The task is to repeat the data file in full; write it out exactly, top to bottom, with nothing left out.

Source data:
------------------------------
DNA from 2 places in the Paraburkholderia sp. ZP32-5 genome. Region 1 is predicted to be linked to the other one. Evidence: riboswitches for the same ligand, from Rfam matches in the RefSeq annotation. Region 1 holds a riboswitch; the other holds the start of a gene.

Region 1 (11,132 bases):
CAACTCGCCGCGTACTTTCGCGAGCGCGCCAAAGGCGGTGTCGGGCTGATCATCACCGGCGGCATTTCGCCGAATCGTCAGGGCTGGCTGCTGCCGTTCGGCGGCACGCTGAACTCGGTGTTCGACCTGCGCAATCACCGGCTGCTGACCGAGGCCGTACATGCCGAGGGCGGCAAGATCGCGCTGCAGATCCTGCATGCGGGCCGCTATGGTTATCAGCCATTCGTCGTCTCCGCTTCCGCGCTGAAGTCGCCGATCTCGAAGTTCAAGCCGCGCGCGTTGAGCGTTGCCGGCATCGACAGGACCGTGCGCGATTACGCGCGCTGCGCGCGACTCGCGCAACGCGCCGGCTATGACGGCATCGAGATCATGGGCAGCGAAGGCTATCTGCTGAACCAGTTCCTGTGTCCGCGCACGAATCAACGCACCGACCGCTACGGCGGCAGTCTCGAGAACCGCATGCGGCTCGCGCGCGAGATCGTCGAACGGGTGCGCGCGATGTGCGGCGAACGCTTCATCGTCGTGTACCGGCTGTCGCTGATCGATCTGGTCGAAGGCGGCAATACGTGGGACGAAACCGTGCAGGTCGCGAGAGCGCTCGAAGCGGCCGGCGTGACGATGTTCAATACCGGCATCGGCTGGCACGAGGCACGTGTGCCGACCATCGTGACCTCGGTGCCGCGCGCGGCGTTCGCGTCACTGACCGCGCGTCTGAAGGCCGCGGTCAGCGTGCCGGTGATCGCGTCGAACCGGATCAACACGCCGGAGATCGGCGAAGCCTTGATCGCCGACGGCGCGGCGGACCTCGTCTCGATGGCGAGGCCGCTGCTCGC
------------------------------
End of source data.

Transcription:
DNA from 2 places in the Paraburkholderia sp. ZP32-5 genome. Region 1 is predicted to be linked to the other one. Evidence: riboswitches for the same ligand, from Rfam matches in the RefSeq annotation. Region 1 holds a riboswitch; the other holds the start of a gene.

Region 1 (11,132 bases):
CAACTCGCCGCGTACTTTCGCGAGCGCGCCAAAGGCGGTGTCGGGCTGATCATCACCGGCGGCATTTCGCCGAATCGTCAGGGCTGGCTGCTGCCGTTCGGCGGCACGCTGAACTCGGTGTTCGACCTGCGCAATCACCGGCTGCTGACCGAGGCCGTACATGCCGAGGGCGGCAAGATCGCGCTGCAGATCCTGCATGCGGGCCGCTATGGTTATCAGCCATTCGTCGTCTCCGCTTCCGCGCTGAAGTCGCCGATCTCGAAGTTCAAGCCGCGCGCGTTGAGCGTTGCCGGCATCGACAGGACCGTGCGCGATTACGCGCGCTGCGCGCGACTCGCGCAACGCGCCGGCTATGACGGCATCGAGATCATGGGCAGCGAAGGCTATCTGCTGAACCAGTTCCTGTGTCCGCGCACGAATCAACGCACCGACCGCTACGGCGGCAGTCTCGAGAACCGCATGCGGCTCGCGCGCGAGATCGTCGAACGGGTGCGCGCGATGTGCGGCGAACGCTTCATCGTCGTGTACCGGCTGTCGCTGATCGATCTGGTCGAAGGCGGCAATACGTGGGACGAAACCGTGCAGGTCGCGAGAGCGCTCGAAGCGGCCGGCGTGACGATGTTCAATACCGGCATCGGCTGGCACGAGGCACGTGTGCCGACCATCGTGACCTCGGTGCCGCGCGCGGCGTTCGCGTCACTGACCGCGCGTCTGAAGGCCGCGGTCAGCGTGCCGGTGATCGCGTCGAACCGGATCAACACGCCGGAGATCGGCGAAGCCTTGATCGCCGACGGCGCGGCGGACCTCGTCTCGATGGCGAGGCCGCTGCTCGC